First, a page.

It does for me, too, simply because I don’t sit around watching it, and it’s nice to suddenly have the means to see it. The only way I used to think I’d have [is] to drive all the way to Pixar and go into our nicest theater to see it that way. The cinephile in me would love to get in a time machine and go to my younger self and say, “It’s going to get better at home. [laughing] Don’t worry, it’s not going to be this sh**** VHS for long.”

‘I Was Just Trying To Predict A Believable Future’

I was already planning to ask you a question about the film’s social commentary, and then I watched the “Prophecies” supplement with you and [co-writer] Jim Reardon, where you discuss it yourselves. It’s so stunning how much you unintentionally predicted in the film. In revisiting it now, how surprised were you?

I said it in the doc: I don’t like being right on so many of those issues. I wasn’t trying to predict the future. It’s science fiction, not science fact. I was just trying to predict a believable future that you would buy so that we could accept that maybe humanity left and this character was alone. It was very selfishly just for character investment, but you want to go with things that don’t distract you, like, “I don’t buy that,” because if the audience goes like that, they’re not investing in the main character. You go with as much logic as you could possibly stretch it.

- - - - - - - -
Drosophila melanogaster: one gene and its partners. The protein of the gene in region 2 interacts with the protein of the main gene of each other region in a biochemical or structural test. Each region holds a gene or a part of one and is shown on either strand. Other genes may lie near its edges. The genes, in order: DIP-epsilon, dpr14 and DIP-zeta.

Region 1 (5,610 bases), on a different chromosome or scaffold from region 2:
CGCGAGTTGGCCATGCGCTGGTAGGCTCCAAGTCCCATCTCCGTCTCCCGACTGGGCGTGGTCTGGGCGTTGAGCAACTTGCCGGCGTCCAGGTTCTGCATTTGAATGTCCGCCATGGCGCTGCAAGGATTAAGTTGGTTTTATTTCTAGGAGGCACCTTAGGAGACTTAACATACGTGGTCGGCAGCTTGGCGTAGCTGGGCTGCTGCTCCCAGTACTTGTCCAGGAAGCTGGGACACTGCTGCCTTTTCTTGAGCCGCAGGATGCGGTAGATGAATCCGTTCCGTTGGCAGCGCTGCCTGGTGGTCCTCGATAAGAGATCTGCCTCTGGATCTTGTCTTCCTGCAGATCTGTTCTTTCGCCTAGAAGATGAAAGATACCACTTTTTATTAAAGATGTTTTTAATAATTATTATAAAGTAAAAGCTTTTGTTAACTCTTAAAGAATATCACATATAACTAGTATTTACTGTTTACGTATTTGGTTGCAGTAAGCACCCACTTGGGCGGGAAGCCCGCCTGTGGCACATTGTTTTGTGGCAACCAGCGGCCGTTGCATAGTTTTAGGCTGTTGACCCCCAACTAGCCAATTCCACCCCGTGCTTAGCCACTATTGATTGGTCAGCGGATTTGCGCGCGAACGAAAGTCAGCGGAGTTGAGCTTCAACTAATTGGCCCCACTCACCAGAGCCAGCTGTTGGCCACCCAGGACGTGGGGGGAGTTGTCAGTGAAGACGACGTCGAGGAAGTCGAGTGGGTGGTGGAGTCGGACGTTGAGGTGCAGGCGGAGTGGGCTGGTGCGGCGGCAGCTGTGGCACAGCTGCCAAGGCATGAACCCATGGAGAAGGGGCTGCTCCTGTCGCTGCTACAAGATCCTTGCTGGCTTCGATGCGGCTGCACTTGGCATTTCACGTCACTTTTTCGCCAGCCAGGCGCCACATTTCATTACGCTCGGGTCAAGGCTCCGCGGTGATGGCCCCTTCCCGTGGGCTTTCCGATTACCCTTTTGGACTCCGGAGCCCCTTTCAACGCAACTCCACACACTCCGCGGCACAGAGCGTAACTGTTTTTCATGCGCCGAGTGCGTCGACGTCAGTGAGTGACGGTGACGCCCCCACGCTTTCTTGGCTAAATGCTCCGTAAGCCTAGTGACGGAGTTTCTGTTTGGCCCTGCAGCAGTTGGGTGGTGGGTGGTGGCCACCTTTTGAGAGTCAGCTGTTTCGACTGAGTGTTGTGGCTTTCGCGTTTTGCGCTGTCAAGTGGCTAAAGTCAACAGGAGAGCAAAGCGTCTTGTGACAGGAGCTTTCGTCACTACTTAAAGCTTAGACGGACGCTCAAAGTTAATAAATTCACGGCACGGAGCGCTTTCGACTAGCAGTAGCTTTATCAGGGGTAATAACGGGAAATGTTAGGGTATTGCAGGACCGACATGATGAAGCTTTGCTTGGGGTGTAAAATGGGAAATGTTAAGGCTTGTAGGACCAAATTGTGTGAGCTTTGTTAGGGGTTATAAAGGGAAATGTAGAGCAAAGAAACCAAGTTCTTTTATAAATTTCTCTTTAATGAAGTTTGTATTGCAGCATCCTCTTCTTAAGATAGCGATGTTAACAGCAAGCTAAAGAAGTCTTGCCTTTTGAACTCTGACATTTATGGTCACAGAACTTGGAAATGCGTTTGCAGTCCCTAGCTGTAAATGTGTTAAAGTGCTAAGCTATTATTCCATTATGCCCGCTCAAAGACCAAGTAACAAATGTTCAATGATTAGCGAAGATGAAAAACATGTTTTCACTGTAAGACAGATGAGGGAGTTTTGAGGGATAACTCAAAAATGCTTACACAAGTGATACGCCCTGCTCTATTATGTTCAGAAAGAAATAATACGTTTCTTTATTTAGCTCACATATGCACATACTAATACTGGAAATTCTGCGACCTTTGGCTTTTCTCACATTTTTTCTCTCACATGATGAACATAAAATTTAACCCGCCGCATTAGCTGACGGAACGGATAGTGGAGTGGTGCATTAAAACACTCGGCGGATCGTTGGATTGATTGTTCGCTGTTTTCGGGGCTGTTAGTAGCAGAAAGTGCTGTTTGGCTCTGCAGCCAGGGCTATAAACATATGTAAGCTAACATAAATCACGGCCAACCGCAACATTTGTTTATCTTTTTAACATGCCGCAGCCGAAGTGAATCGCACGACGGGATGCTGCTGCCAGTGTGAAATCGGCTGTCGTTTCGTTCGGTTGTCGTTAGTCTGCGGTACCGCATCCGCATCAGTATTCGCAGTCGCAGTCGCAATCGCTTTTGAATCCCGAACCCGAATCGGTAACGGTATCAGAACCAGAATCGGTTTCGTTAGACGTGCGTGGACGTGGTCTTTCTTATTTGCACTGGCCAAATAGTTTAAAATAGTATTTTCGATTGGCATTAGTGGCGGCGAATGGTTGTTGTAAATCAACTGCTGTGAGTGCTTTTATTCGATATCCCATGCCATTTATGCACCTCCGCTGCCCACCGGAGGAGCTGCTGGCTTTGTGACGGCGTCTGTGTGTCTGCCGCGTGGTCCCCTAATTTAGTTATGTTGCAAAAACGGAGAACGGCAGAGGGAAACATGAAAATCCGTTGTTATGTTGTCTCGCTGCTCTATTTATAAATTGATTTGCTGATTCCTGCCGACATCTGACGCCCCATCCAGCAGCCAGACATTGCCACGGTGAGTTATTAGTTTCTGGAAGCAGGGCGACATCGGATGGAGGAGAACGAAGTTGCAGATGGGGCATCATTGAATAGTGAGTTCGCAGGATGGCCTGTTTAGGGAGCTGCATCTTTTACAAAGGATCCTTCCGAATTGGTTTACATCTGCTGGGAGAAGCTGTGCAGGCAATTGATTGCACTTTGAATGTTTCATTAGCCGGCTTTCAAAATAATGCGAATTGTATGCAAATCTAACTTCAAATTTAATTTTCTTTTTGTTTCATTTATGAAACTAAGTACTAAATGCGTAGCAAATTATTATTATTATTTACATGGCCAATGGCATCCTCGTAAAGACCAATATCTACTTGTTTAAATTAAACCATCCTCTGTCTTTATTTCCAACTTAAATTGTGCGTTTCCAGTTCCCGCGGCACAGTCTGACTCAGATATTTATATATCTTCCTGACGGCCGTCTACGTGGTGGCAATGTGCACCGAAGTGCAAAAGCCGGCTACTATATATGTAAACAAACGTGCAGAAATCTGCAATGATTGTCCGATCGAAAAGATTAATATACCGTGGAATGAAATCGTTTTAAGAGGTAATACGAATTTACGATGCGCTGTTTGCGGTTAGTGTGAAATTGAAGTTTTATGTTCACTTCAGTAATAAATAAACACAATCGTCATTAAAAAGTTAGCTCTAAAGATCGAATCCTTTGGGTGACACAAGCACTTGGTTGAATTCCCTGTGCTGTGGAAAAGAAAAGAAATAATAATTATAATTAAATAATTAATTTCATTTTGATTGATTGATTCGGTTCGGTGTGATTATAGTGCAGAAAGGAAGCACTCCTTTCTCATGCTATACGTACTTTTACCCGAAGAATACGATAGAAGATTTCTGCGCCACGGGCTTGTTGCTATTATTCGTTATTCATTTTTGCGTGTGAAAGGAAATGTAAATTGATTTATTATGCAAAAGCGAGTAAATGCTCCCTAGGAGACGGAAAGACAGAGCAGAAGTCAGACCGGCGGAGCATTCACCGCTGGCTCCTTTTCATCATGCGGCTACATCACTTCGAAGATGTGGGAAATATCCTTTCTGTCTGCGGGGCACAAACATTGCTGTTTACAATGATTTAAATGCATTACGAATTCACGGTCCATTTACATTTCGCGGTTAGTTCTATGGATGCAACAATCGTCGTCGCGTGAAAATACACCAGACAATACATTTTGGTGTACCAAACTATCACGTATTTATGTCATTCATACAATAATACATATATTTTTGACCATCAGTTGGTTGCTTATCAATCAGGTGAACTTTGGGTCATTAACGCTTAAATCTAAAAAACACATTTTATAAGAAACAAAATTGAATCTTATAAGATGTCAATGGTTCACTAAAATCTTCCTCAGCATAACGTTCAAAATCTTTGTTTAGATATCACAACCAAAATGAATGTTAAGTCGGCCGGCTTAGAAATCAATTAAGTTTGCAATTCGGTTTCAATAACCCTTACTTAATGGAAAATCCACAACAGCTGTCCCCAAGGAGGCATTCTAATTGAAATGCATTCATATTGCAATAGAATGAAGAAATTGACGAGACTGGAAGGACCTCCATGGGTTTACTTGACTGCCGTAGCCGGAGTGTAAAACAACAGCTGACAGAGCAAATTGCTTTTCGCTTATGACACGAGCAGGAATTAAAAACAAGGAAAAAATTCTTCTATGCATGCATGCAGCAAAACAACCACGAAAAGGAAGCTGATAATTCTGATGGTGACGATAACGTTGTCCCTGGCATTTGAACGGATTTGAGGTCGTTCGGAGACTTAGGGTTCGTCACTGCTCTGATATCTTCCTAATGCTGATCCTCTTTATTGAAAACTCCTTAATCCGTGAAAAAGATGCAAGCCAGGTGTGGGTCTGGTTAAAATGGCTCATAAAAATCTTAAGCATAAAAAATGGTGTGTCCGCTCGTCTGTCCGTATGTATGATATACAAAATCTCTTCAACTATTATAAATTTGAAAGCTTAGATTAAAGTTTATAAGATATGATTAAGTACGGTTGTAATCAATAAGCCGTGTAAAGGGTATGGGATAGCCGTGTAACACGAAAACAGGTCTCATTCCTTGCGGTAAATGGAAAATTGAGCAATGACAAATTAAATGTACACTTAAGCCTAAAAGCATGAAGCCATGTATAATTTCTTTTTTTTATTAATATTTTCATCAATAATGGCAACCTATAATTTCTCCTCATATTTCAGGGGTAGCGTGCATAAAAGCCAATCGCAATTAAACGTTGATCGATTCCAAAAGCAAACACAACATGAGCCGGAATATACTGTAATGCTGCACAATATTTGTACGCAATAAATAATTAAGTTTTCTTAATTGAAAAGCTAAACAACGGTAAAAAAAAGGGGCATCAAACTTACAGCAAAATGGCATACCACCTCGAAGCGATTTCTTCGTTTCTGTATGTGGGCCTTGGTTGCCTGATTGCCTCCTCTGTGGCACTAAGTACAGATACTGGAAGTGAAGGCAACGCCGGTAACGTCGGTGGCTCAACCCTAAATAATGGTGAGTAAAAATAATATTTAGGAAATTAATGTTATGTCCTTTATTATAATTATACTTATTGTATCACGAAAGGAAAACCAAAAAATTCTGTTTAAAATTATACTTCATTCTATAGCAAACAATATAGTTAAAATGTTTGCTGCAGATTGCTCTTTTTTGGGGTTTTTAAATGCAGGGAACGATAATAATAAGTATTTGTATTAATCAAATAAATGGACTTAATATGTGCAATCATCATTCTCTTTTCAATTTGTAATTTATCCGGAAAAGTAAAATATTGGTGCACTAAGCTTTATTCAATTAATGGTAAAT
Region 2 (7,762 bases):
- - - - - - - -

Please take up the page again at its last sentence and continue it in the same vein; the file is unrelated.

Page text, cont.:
We’re observant people. Animators are probably closer on the Venn diagram with comedians, because they’re very observant of people and things going on around them and they’re very sarcastic. It’s probably not coincidence that “Idiocracy” came out, what, six months before “WALL-E?” Clearly, there were signs in the world with the increase and the nascent beginnings of social media, the beginnings of apps, but the introduction of the iPhone. I think apps hadn’t even been mentioned yet. Just those seedlings were there. That’s enough for very observant people to start extrapolating.

Regarding the inherent sarcasm among animators, I’m thinking of the dark joke you and Jim Reardon make about how the humans would all be dead six months after returning to Earth instead of what we see in the end credits.

[laughing] Yeah, you have to get that stuff out of your system in the room. You just don’t put it on the screen. You also have to remember Jim came from “The Simpsons,” he and I and Rich Moore and Ralph Eggleston, and a whole bunch of us were all in the same class [at CalArts]. That was our shibboleth — that was just how we talked to one another.

Then it became the language people were paying you to talk like, in both the irreverence of “Toy Story,” which was a little bit cleaner and nicer, which was me, and then a little bit darker with Rich and Jim off at “The Simpsons.” It’s very much borne of just our type of generation.

That makes perfect sense. In one of the other new supplements, you talk about your growth as a cinephile and which films served as a touchstone for you in making “WALL-E.” Two that stood out among the collage of posters that weren’t talked about in detail are “The Party” and “Animal House.”